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25 August 1999 Reticle OPC defect printability and detectability for 180-nm technology
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Proceedings Volume 3748, Photomask and X-Ray Mask Technology VI; (1999)
Event: Photomask and X-Ray Mask Technology VI, 1999, Yokohama, Japan
An investigation was performed to determine the printability and defect detectability of reticle OPC defects for the 180 nm technology node. Two different OPC approaches were investigated, one based upon assist bar/serif features and the other based upon serif/jog features. Several critical defects were studied, including chrome extension defects on assist bars and pindots between assist bars and primary features. Wafers were printed using a 0.6 NA, DUV stepper and resulting wafer resist images measured by CD SEM. Edge defects as small as 200 nm cause greater than 10% change in local linewidth, 400 nm defects cause catastrophic wafer defects, and chrome spot with 260 nm diameter can shorten gap between two line ends by 10%. CD defects less than 75 nm on the reticle were found to have a significant impact on the process window. The programmed defect test reticles used to print the wafers were inspected on KLA-Tencor reticle inspection systems and the defect sensitivity capture curves plotted. Defect capture rates indicated that smaller than 200 nm edge defects and 125 nm CD defects are detected. Defect printability simulations were performed using database and aerial images gathered from an automated defect inspection system and compared to the experimental wafer results. The purpose of this test is to determine the feasibility of performing printability predictions in a mask production environment. A correlation between the simulations and the wafer results are shown.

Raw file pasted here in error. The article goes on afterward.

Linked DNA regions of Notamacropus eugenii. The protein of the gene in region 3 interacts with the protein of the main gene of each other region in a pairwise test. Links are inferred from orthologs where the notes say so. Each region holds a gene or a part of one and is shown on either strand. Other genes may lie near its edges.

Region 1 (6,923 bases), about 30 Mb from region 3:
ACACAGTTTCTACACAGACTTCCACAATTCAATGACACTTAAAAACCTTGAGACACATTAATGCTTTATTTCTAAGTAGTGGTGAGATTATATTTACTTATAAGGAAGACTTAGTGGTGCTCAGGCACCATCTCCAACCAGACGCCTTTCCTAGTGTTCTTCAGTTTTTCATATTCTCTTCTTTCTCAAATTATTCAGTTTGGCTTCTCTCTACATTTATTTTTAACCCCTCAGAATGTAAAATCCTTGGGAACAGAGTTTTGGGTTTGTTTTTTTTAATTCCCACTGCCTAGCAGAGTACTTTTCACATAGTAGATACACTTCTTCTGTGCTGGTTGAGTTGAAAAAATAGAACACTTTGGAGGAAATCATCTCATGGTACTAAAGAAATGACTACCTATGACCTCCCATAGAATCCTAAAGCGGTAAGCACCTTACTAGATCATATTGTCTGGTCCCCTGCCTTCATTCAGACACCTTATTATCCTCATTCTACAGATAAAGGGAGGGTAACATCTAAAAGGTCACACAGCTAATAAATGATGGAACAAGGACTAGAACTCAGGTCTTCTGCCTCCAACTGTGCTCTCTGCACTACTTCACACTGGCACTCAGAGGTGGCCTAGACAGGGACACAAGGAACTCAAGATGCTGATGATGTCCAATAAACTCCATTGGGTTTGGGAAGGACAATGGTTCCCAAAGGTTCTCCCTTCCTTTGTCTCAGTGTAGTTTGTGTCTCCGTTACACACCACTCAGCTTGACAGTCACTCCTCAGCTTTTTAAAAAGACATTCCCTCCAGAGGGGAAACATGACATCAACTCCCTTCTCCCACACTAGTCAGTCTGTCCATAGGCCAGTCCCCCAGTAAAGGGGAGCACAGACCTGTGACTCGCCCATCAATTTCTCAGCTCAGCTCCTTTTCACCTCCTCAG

© (1999) COPYRIGHT Society of Photo-Optical Instrumentation Engineers (SPIE). Downloading of the abstract is permitted for personal use only.
Maciej W. Rudzinski, Larry S. Zurbrick, Donald W. Pettibone, and Mohan Ananth "Reticle OPC defect printability and detectability for 180-nm technology", Proc. SPIE 3748, Photomask and X-Ray Mask Technology VI, (25 August 1999);


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